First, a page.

Naturally, the treatment only proves to be a temporary fix as new scar tissue begins to develop and spread along her face and neck. Levin decides a skin transplant is in order. Already claiming that he'd "kill a thousand times before admitting defeat," he murders Monique to get her out of the way. Oh yeah, and he's not just a monster in the moral sense, but in the literal sense as well. During time lapse transformations, Levin turns into a disfigured, clawed monster who goes out late at night killing women and can transform back into his normal self by stepping into his patented radiation chamber. Though it's never shown, we're to assume he's killing women for their skin to transplant onto Jeanette (the transplants are also never shown). Getting fed up with the numerous operations and the doctor forcing himself on her, Jeanette sneaks out and reunites with her boyfriend Pierre (Sergio Fantoni). Levin and his sad-looking mute servant Sacha (Roberto Bertea) capture her again and drag her back to the lab to complete the experiments. Meanwhile, the obligatory investigators; Commissioner Brouchard (Ivo Garrani), his chain-smoking assistant Inspector Murray and others, try to get to the bottom of things.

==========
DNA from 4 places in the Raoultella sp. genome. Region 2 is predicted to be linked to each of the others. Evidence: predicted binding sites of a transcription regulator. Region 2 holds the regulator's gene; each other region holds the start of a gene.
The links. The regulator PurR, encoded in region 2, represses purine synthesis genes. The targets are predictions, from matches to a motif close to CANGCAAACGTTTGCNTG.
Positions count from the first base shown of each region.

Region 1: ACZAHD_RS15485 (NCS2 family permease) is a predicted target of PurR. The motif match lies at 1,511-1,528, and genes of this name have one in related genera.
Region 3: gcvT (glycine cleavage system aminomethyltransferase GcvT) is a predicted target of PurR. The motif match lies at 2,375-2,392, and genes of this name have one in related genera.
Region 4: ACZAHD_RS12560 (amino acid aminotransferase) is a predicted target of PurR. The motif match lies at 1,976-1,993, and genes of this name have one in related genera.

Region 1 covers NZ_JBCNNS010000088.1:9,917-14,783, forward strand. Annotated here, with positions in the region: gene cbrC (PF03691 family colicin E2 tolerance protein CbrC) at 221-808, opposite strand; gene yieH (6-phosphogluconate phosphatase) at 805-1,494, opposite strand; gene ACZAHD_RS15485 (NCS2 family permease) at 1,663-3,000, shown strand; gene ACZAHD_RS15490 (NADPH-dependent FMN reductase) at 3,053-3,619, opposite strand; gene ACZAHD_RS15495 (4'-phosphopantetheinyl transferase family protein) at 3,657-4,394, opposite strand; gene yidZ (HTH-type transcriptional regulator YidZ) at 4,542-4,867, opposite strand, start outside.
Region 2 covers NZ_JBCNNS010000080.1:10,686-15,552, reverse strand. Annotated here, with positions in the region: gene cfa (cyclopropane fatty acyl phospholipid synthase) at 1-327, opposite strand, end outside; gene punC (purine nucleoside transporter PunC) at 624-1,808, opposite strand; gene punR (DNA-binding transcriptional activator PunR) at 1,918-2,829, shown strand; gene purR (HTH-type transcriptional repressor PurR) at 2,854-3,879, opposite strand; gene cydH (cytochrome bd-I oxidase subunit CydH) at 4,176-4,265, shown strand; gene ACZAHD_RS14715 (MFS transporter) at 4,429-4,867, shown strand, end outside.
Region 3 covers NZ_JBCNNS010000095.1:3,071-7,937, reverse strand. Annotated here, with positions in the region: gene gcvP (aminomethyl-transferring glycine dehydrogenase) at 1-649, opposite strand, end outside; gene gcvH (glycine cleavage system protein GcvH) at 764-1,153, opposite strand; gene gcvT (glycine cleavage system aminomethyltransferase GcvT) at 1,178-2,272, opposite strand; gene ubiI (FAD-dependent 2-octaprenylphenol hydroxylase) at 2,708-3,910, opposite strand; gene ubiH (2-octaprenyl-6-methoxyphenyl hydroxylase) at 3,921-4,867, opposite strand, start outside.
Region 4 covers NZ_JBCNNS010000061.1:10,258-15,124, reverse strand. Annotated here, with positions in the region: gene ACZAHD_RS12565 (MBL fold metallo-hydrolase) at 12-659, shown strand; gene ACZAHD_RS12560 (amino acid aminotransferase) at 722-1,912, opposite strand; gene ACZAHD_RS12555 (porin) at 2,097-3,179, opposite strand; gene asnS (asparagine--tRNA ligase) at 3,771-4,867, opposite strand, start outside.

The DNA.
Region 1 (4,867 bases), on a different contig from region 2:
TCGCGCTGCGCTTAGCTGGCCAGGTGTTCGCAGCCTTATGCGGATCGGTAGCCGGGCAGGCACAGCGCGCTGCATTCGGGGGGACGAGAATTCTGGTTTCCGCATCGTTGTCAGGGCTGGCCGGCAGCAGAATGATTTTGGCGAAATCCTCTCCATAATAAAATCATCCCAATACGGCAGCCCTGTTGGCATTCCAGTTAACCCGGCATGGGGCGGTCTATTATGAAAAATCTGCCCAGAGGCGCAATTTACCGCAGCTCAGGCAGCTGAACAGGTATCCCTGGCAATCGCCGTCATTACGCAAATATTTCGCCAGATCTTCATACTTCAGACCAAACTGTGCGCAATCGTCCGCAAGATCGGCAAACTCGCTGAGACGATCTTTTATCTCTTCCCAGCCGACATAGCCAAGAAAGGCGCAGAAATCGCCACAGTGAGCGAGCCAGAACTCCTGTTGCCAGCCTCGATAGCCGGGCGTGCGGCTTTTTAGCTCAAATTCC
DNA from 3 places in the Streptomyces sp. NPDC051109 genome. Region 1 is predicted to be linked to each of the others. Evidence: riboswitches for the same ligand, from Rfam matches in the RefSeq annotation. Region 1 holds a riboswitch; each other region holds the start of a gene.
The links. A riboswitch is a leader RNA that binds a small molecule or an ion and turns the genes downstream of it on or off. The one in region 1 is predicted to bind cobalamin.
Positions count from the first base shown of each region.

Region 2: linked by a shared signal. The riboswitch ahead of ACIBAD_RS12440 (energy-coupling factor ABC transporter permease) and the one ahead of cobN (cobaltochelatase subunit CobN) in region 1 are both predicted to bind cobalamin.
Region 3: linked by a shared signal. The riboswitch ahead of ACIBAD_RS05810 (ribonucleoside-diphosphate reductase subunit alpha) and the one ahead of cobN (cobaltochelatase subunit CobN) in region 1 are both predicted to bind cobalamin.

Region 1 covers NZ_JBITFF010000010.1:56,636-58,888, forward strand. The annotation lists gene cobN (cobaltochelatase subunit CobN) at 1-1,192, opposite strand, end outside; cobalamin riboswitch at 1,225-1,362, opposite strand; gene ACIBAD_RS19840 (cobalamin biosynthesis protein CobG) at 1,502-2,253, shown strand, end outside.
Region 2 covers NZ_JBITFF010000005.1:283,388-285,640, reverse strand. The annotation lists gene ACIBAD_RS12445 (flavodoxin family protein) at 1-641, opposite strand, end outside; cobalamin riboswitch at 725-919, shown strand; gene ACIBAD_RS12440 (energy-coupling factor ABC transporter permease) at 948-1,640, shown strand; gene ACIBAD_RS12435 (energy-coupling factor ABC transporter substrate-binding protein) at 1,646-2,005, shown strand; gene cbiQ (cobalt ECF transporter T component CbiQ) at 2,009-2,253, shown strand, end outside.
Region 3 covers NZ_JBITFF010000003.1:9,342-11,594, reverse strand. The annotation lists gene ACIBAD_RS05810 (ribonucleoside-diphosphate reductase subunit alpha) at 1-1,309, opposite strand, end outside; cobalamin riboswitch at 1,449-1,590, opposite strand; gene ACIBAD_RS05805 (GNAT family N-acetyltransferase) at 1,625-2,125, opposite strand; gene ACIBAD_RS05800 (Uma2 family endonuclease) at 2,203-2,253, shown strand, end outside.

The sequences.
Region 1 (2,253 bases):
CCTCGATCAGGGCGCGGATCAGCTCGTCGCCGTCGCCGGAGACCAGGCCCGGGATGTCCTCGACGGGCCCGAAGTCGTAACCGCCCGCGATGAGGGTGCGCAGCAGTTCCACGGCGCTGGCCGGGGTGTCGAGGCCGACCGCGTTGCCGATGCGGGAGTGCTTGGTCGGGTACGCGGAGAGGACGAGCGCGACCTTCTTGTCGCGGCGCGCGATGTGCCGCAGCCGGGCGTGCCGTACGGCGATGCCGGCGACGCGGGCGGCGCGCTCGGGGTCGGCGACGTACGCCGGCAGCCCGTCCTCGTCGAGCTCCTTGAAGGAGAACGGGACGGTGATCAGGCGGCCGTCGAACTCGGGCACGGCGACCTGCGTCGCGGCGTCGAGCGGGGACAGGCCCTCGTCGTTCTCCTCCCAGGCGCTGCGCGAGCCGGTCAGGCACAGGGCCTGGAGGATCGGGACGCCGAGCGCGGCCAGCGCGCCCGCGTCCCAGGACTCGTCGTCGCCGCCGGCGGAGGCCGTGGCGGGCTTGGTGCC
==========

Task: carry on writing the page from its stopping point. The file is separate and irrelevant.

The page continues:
This OK but overly-familiar tale is English-dubbed and has pretty good make-up work for the time but is otherwise pretty forgettable. The producer was Mario Fava, who has often been incorrectly listed in reference books as being Mario Bava. A public domain title, it's an easy one to find online and in various DVD sets. The one I viewed was part of the collection "The Dead Walk" distributed by Brentwood Entertainment, which contains 10 films and promises the bonus "All 10 episodes of "The Veil" starring Vincent Price." (which Boris Karloff hosts and Price isn't even in). It's a very soft-looking print with weird letterboxing.